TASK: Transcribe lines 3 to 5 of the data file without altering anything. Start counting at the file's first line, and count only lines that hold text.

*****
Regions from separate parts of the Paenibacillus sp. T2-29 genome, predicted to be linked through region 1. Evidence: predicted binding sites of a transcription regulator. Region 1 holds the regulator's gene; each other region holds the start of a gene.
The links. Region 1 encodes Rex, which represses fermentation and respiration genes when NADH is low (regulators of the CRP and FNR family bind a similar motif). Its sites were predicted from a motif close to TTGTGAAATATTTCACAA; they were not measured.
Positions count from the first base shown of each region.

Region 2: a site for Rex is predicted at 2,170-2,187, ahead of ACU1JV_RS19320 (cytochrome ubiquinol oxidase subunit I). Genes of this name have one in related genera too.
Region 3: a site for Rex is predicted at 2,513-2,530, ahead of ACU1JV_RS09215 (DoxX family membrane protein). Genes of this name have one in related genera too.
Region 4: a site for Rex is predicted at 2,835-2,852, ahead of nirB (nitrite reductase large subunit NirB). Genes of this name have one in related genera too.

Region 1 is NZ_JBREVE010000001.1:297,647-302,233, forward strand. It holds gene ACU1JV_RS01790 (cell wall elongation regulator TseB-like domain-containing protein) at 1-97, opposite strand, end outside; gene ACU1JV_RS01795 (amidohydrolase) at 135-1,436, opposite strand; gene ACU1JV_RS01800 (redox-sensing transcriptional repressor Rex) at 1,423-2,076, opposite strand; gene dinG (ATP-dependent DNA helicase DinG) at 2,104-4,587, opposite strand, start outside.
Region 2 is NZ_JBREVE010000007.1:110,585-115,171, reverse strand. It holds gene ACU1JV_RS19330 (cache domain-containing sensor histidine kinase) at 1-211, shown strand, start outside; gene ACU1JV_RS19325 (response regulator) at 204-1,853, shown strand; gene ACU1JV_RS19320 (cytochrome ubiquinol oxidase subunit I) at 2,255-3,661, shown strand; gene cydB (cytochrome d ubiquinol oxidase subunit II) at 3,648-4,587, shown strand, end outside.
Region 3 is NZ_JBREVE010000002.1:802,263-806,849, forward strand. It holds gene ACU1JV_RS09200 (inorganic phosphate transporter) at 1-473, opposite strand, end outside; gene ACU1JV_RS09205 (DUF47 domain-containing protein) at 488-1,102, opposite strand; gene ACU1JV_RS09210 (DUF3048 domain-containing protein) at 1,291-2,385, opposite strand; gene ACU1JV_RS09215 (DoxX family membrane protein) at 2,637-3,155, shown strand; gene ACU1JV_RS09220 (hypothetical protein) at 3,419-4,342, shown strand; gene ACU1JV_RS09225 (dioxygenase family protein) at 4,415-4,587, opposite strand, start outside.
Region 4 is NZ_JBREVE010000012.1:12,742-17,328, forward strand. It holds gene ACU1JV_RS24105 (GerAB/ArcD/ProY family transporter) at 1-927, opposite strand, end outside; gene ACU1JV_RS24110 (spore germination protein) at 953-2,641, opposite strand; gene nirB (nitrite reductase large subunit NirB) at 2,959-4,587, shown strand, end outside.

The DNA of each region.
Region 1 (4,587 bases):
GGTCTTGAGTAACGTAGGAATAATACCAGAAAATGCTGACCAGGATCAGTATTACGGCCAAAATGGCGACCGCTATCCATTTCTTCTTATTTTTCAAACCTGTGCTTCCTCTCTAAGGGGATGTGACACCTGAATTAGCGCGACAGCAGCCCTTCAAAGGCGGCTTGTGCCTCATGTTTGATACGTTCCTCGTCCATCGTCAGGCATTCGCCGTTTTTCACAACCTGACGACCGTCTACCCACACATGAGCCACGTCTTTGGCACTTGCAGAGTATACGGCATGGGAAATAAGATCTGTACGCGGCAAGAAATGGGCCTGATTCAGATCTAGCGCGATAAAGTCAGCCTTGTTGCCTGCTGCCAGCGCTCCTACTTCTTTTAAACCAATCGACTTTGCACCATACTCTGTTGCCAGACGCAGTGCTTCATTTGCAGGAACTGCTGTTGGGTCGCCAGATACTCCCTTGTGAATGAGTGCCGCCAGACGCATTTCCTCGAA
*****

Positions count from the first base shown of each region.

Region 2: a site for Rex is predicted at 2,170-2,187, ahead of ACU1JV_RS19320 (cytochrome ubiquinol oxidase subunit I). Genes of this name have one in related genera too.
Region 3: a site for Rex is predicted at 2,513-2,530, ahead of ACU1JV_RS09215 (DoxX family membrane protein). Genes of this name have one in related genera too.